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Full text of 47th ROK-U.S. Joint Communique

| Nov. 1, 2015

1. The 47th Republic of Korea (ROK) and United States (U.S.) Security Consultative Meeting (SCM) was held in Seoul on Nov. 2, 2015. ROK Minster of National Defense Han Min-koo and U.S. Secretary of Defense Ashton Carter led their respective delegations, which included senior defense and foreign affairs officials. Before the SCM, the ROK Chairman of the Joint Chiefs of Staff, General Lee Sun-jin and the U.S. Chairman of the Joint Chiefs of Staff General Joseph F. Dunford Jr. presided over the 40th ROK-U.S. Military Committee Meeting (MCM) on Nov. 1, 2015.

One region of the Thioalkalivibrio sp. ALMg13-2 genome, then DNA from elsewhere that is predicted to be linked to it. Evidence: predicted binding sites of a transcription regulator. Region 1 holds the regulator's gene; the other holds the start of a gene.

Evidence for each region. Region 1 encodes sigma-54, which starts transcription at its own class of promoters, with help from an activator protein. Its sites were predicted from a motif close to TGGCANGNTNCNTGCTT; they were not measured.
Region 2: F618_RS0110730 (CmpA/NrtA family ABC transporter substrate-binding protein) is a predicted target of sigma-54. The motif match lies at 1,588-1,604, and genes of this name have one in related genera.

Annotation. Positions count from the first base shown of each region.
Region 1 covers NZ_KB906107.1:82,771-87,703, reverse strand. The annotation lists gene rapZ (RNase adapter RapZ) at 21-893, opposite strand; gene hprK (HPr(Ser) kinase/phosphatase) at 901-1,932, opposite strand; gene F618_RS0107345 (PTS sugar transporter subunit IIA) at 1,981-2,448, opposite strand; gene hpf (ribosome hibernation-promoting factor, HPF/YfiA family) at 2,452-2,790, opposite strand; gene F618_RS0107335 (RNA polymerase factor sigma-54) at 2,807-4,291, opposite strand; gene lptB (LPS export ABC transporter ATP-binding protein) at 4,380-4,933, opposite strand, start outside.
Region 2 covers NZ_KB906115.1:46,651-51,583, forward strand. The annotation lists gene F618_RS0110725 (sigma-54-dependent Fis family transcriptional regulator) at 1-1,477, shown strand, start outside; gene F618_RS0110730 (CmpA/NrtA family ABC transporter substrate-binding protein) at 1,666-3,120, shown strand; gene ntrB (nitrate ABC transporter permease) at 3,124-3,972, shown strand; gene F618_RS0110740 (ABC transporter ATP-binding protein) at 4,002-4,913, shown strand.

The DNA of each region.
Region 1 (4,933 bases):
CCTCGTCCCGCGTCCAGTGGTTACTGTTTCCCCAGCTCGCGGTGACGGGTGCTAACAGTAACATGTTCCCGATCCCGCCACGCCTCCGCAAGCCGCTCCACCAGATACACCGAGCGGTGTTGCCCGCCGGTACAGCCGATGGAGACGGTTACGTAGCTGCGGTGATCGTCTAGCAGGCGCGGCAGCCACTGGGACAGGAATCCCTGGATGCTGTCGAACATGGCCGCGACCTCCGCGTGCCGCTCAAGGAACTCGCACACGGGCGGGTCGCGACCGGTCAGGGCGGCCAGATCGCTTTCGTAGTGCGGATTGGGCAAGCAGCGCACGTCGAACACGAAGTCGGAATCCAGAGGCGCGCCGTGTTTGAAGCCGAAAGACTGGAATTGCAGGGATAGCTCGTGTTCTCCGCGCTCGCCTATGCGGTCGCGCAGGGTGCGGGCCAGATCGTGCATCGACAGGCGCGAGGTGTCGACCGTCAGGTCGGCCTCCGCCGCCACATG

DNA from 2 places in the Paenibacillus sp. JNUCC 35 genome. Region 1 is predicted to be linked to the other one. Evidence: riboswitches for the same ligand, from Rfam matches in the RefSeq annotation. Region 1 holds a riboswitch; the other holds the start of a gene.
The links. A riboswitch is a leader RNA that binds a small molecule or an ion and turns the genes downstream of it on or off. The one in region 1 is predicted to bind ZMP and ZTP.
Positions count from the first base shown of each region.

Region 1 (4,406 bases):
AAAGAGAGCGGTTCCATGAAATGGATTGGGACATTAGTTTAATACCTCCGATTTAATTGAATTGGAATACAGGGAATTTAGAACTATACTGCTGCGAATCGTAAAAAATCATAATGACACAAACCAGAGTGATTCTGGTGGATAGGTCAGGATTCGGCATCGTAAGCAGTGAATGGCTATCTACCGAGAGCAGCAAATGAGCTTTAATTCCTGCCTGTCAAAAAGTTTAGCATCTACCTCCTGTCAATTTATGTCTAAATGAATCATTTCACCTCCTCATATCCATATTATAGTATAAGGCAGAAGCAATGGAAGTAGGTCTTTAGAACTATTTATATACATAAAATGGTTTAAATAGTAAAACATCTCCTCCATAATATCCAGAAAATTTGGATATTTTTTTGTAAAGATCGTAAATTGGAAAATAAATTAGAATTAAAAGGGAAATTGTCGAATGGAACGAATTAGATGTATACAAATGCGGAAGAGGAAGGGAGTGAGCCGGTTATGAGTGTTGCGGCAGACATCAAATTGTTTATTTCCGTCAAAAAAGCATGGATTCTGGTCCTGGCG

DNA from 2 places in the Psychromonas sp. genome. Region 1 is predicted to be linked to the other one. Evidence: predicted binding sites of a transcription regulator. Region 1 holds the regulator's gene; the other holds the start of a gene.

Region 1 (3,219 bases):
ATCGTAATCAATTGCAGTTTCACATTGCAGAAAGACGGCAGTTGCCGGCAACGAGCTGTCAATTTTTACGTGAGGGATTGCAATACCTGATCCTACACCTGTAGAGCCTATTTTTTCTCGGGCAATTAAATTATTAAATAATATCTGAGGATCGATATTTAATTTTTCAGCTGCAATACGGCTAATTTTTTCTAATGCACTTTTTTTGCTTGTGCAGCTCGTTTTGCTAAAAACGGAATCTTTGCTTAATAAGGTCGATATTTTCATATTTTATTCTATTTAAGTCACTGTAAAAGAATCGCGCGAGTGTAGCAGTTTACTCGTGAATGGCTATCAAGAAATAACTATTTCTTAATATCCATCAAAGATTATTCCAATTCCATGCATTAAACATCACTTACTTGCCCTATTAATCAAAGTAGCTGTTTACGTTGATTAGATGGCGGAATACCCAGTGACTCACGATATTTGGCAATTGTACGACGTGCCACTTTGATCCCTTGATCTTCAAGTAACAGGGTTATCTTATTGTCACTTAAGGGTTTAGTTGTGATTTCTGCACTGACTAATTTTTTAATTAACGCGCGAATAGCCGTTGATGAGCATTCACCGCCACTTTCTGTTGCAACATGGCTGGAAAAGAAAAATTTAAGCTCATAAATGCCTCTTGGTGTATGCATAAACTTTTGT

2. The minister and the secretary reaffirmed the commitment of the ROK and U.S. presidents to continue to build a comprehensive strategic alliance of bilateral, regional and global scope based on common values and mutual trust, as set forth in the June 2009 "Joint Vision for the Alliance of the Republic of Korea and the United States of America" and reiterated in the May 2013 "Joint Declaration in Commemoration of the 60th Anniversary of the Alliance between the Republic of Korea and the United States of America," and the 2015 Joint Fact Sheet, the "Republic of Korea-United States Alliance: Shared Values, New Frontiers." They also reaffirmed that the scope and level of alliance cooperation should continue to broaden and deepen by strengthening the combined defense posture on the Korean Peninsula and enhancing cooperation for regional and global security in the 21st century, as reflected in the "ROK-U.S. Defense Cooperation Guidelines" signed at the 42nd SCM in 2010. Against this backdrop, the minister and the secretary noted that the efforts of the "Korea-U.S. Integrated Defense Dialogue (KIDD)" significantly advance alliance objectives by providing high-level political oversight and coordinating and integrating various defense consultation mechanisms between the ROK and the United States. Consequently, they decided to pursue more active bilateral security consultation centered around the KIDD in the future.